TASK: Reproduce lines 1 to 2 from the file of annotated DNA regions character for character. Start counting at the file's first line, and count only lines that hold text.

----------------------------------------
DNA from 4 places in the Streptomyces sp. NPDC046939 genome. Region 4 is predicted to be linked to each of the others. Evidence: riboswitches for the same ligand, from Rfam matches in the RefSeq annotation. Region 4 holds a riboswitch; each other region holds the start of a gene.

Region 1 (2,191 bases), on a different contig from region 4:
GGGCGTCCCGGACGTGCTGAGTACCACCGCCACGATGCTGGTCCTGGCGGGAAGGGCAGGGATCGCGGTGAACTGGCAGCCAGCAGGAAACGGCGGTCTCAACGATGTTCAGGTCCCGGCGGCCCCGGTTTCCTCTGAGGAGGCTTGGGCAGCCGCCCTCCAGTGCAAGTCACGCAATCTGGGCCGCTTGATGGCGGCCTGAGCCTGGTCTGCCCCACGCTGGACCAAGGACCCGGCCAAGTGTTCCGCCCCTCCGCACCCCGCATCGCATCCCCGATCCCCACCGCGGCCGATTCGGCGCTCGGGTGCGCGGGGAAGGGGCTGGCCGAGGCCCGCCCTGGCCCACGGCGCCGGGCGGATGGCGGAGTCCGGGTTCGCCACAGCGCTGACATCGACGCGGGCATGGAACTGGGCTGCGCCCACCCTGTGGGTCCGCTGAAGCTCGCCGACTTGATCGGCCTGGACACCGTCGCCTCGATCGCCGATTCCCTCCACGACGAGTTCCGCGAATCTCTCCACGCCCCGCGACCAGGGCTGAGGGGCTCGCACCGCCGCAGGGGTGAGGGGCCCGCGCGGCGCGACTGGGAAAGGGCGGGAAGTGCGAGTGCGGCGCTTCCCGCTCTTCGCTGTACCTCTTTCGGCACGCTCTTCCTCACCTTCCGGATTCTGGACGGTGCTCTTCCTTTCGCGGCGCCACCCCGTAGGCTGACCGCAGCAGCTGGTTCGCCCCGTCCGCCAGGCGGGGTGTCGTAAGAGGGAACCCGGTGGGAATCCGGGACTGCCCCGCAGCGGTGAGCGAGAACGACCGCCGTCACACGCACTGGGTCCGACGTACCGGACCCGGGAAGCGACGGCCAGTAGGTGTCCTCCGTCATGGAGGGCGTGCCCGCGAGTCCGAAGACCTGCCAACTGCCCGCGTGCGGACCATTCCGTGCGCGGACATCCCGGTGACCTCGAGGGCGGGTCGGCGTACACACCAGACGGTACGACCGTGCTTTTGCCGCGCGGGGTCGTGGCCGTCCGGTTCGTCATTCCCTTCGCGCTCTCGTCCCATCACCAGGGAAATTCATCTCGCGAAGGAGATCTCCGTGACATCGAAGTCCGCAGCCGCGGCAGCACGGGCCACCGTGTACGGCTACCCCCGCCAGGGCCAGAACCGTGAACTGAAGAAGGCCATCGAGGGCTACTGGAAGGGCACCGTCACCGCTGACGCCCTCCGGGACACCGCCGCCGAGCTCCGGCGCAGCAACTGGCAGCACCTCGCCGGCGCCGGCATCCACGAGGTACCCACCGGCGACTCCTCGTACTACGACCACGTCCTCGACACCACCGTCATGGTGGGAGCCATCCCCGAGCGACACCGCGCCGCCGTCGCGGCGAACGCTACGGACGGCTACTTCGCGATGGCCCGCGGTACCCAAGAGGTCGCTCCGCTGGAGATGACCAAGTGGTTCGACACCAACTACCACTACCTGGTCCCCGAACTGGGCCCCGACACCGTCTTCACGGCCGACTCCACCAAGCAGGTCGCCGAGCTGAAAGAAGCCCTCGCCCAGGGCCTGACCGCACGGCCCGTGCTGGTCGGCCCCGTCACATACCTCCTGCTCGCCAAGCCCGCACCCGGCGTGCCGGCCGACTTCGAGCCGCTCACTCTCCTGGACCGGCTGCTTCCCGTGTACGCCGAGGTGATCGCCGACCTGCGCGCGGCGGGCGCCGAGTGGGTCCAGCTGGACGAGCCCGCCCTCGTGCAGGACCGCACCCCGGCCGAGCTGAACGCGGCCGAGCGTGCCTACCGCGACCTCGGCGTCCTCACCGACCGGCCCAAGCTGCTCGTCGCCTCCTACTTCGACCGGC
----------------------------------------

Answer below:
DNA from 4 places in the Streptomyces sp. NPDC046939 genome. Region 4 is predicted to be linked to each of the others. Evidence: riboswitches for the same ligand, from Rfam matches in the RefSeq annotation. Region 4 holds a riboswitch; each other region holds the start of a gene.

Region 1 (2,191 bases), on a different contig from region 4: